What to Do If You Won’t Be Able to File Your Taxes On Time

with Diane Kennedy, CPA, Author of Smart Business, Stupid Business 

It’s April. Raise your hand if you’ve filed your taxes. Anyone who raised their hand, you get a gold star, two if you estimated and paid throughout the year. Everyone else, read on.

At this point, you’re probably tempted to load those receipts and log books into a wheel-barrow and tote it all down to your local One-Stop Tax Prep Store.
Don’t — for three reasons.
The first is that the wheel-barrow probably isn’t tax deductible. The second is that those guys might charge you their higher rates because of the amount of work they’re going to have to do — so you have to get organized. Third is that if you file in a hurry you’re more likely to miss a deduction that you are entitled to. But if you’re not ready to file now, what you do first is….

E-File IRS Form 7004. It’s the filing extension paperwork for LLCs and Partnerships. If you’re an S-Corp, contact your Internal Revenue Service office, because the deadline for filing extension paperwork for you expired on St. Patrick’s Day. If you’re filing personal taxes, look for Form 4868.

Why are you e-filing? Because you get a confirmation number, and just like any other big organization’s mailroom, the IRS mailroom is not a steel trap. Sometimes they misplace or lose things. Sometimes it ends up on the wrong person’s desk. The e-confirmation proves that the IRS did, in fact, receive your request for a filing extension. And the courts will back you up if you have it and the IRS are claiming you never filed your extension.

“An extension to file does not get you off the hook for paying on time. Even if you extend your filing deadline, you have to pay your estimated taxes.” Says Diane Kennedy, author of Smart Business, Stupid Business. I know — you still have a wheel-barrow, overflowing with receipts. So if you need to guess how much estimated taxes to pay, then guess. But pay something as close to realistic as you can figure.

An extension can be useful in other ways, too — since the tax code seems to change with the weather, which is to say sometimes unpredictably and often confusingly, waiting for those changes to take effect can help shape your company’s approach to taxes for the next year. Also,”there’s some evidence that businesses which file extensions and file later are less likely to be audited.” Said Kennedy.

Kennedy advocates using a good bookkeeping system through the year, “Something like Quickbooks is easy to learn, and as an off-the-shelf bookkeeping solution, it’s reliable and accurate.”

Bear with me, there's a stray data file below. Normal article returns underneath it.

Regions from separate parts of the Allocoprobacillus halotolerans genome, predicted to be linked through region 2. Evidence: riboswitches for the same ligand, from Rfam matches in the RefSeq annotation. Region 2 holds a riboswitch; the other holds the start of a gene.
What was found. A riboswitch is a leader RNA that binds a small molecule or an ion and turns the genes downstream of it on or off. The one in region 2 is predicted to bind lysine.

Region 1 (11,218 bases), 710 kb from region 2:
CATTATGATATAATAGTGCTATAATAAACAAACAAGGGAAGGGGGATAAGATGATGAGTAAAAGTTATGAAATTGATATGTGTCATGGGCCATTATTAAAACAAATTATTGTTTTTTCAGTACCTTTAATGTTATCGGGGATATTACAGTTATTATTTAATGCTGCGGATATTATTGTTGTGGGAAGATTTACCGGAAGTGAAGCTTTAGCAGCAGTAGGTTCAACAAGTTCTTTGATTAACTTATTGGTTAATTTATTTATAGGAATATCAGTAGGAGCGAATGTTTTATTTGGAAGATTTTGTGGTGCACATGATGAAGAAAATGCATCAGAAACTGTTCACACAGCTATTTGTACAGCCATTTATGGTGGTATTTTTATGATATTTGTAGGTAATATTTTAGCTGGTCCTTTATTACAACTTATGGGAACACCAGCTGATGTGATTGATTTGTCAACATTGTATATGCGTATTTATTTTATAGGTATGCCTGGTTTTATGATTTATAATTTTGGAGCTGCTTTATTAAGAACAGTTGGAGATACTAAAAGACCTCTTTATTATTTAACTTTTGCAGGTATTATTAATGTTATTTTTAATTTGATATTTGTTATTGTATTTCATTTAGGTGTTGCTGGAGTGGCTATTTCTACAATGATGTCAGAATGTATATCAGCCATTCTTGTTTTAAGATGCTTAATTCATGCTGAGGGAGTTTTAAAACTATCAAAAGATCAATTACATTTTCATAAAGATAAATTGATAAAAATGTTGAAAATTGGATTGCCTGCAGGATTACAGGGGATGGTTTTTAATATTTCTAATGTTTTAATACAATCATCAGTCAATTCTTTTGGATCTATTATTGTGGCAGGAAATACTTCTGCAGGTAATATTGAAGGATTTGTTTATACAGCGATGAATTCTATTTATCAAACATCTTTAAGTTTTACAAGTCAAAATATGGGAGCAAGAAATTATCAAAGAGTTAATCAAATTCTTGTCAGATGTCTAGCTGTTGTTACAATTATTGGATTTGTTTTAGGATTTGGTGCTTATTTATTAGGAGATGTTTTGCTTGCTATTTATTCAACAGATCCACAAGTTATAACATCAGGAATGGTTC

So here are your take-aways:

1.  Use a bookkeeping system to track your business spending and income though the year.
2.  If you’re going to have to file in a hurry, don’t — file an extension and file before the extended due date. That means October 15th for Individual and Partnership Returns and September 15th for S Corporations.
3. Pay your estimated taxes.

When you’ve got your extension filed, take a breath and diligently set about doing your taxes to the new deadline.

Some things you should know:

1.  If you have a mortgage workout plan for your real estate, or if you have had a debt write-down, the amount of forgiven debt might show up as income on your taxes.
2.  If you can afford a bookkeeper or CPA to look after your money, it’s money well spent.
3.  Filing after the return is due isn’t ideal, but it’s much better than not filing at all, which is a felony.

Unless you’re amazingly lucky, your estimated taxes are going to be wrong, but pay them anyway. You’ll probably have a penalty for paying the incorrect amount of tax, but it should be single-digit percentages of what you owe. 

If you fail to pay your taxes, and bring a fraud investigation on yourself, then you could be facing penalties and fines of up to $500,000 and five years in jail for each offence you’re found guilty of. And before you decide that you’re not afraid of bookkeepers investigating you, remember that it was tax evasion that they finally used to arrest and incarcerate Al Capone.

The absolute worst thing you can do is to fail to pay payroll taxes. Not only can your business be levied to death, if the IRS finds that you knew about it, your own personal assets are at risk.

It’s still April, you still haven’t filed, but guess what? You’ve decided that you’re going to file an extension, pay your estimated taxes, and then make sure that you’re getting all the deductions you’re entitled to by taking the time that you need to accurately prepare your taxes.
Now you get a gold star.


  
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